No one responsible
An inquiry was held a month later. After hearing testimony from the captain, the sailors, the shipbuilder and the admiral, no one was ultimately punished for the disaster.
On the morning of April 24, 1961, 333 years after she sank, the Vasa was raised from the sea floor and now is preserved, intact, in the Vasa Museum in Stockholm.
Figure 2. The Vasa, brought up from the bay after 333 years and restored to nearly her original condition, on display in the Vasa museum in Stockholm, Sweden.
Why did the Vasa sink? Ultimately, it was a combination of being top heavy with too much weight in the masts and the two decks of guns, with not enough ballast. Even the ballast was not designed well. It was composed of round, river rocks which would roll with the ship, adding positive feedback to induce the ship to roll even more.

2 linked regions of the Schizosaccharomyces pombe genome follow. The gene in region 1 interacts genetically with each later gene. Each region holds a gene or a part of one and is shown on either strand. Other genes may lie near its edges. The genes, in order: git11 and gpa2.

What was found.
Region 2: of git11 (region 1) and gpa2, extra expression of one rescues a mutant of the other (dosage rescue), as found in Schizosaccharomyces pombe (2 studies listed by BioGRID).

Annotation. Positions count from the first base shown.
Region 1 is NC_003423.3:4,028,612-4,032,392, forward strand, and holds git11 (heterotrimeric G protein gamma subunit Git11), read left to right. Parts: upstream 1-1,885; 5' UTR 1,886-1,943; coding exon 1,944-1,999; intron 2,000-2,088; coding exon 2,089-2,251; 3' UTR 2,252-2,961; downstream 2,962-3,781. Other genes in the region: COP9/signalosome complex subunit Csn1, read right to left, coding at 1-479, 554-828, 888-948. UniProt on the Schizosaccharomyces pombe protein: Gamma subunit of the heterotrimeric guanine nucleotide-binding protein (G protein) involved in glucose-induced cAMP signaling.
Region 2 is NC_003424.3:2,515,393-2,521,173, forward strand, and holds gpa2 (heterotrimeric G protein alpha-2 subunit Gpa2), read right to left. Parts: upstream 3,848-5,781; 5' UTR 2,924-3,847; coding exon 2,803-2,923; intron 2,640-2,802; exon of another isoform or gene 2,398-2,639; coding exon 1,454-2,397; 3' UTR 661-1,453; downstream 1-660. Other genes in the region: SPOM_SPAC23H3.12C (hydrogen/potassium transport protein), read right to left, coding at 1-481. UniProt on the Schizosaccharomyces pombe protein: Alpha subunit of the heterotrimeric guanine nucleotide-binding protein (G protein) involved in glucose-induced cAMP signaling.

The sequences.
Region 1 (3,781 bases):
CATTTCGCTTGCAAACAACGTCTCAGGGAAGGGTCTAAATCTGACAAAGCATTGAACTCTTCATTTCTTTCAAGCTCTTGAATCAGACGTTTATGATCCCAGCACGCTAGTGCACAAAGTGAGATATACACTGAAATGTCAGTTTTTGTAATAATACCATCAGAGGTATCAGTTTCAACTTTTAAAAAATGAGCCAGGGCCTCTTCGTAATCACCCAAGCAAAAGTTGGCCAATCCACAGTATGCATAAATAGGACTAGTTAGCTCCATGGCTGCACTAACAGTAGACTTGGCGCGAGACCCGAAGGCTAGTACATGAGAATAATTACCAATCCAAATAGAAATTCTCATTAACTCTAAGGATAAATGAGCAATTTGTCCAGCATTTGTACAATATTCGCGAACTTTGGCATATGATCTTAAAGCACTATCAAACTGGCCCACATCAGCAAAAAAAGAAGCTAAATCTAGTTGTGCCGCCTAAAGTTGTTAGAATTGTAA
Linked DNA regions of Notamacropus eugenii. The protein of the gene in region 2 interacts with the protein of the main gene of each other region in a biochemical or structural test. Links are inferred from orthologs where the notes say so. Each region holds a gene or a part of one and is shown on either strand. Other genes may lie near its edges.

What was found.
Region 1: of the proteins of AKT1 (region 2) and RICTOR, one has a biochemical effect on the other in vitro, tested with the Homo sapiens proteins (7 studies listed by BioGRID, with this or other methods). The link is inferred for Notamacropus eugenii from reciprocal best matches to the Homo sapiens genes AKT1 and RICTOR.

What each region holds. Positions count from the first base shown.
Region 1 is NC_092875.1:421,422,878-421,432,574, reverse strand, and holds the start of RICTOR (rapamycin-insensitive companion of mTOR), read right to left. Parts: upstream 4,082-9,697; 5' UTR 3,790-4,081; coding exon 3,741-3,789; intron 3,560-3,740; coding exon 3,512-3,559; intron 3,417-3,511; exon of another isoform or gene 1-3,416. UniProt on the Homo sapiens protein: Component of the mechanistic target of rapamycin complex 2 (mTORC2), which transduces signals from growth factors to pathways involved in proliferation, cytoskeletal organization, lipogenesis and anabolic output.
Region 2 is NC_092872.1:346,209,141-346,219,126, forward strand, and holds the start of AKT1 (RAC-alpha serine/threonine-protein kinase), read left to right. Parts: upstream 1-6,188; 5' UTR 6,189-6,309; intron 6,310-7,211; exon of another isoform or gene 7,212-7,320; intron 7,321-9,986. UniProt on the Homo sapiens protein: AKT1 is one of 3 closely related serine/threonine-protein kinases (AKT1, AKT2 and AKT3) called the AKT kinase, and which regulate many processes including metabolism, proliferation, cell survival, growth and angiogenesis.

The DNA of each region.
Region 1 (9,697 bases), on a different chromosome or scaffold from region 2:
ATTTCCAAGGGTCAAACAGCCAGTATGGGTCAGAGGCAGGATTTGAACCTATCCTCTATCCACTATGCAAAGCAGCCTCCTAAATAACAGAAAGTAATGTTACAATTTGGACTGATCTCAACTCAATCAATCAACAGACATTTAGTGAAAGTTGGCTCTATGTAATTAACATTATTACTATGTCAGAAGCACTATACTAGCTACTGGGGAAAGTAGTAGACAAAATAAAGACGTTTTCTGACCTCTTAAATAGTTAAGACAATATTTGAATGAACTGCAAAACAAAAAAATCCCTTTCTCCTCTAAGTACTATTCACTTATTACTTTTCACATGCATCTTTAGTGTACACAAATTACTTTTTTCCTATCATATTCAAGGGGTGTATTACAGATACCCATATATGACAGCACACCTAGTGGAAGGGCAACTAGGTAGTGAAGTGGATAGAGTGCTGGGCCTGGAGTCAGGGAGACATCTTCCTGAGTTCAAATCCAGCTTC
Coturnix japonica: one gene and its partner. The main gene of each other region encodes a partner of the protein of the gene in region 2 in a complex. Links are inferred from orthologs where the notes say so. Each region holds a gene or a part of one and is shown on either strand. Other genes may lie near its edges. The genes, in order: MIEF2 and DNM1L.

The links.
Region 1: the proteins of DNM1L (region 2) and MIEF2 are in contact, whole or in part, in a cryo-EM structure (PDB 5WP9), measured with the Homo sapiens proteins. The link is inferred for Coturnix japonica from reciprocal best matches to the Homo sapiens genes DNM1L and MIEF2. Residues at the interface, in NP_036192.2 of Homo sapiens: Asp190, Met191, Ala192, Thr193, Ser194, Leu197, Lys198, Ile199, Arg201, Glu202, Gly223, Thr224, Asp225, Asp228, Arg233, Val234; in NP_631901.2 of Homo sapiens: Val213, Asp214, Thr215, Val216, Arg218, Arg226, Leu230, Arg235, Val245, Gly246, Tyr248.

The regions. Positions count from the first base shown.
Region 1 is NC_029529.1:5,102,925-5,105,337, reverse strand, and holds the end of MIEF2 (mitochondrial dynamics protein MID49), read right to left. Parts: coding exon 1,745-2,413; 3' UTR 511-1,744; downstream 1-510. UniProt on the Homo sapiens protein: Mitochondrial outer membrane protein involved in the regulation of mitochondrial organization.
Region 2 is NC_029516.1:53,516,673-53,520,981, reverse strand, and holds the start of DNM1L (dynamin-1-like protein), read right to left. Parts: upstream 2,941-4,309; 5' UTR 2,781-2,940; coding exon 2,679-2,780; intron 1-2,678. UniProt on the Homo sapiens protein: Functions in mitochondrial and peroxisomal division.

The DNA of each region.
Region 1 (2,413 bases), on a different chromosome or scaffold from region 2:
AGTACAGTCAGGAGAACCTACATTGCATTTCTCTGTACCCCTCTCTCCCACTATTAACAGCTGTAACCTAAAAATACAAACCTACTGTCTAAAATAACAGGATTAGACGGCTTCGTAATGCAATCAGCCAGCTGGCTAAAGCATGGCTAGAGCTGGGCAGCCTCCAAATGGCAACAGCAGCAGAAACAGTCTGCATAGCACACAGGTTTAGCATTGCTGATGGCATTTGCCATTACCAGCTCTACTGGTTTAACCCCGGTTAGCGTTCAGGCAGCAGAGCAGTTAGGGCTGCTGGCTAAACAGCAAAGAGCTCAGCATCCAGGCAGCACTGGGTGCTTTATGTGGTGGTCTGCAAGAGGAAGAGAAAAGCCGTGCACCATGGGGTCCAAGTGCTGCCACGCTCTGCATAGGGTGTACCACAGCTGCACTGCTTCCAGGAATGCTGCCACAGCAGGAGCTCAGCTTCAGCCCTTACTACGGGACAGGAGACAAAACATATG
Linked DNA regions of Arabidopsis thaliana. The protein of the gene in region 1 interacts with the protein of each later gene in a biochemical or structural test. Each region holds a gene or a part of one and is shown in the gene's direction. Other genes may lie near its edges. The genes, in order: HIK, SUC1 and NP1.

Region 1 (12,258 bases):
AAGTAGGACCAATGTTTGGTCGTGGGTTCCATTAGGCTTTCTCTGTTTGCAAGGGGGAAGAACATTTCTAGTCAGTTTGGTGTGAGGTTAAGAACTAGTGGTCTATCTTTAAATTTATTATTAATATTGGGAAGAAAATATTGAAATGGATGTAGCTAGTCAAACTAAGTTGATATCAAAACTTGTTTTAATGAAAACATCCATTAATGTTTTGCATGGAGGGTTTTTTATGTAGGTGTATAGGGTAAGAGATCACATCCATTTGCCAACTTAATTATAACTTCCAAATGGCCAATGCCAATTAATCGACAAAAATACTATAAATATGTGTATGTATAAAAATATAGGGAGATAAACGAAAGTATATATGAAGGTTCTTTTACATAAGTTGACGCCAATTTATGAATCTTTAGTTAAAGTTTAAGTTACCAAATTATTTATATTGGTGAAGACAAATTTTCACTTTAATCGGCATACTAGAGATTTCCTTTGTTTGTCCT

Figure 3. A model of the cross section of the Vasa showing the two gun decks and the rock ballast in the keel. Too much weight above the waterline and not enough ballast contributed to her sinking.
The legacy of the Vasa, suggests a few pointers for advanced product development that might still apply, almost 400 years later:
- Express your concerns when management changes the specs in the middle of the product design.
- If you are pushing the envelope of performance, there is no substitute to having an analytical model to accurately predict performance before you commit to hardware.
- When you do have first article and perform test and measurements, use the data to verify how well it matches the predictions and when it doesn’t, use the data to “hack into” the design to determine its limitations.
- Never hesitate voicing your concerns to management. The last thing they want is a surprise.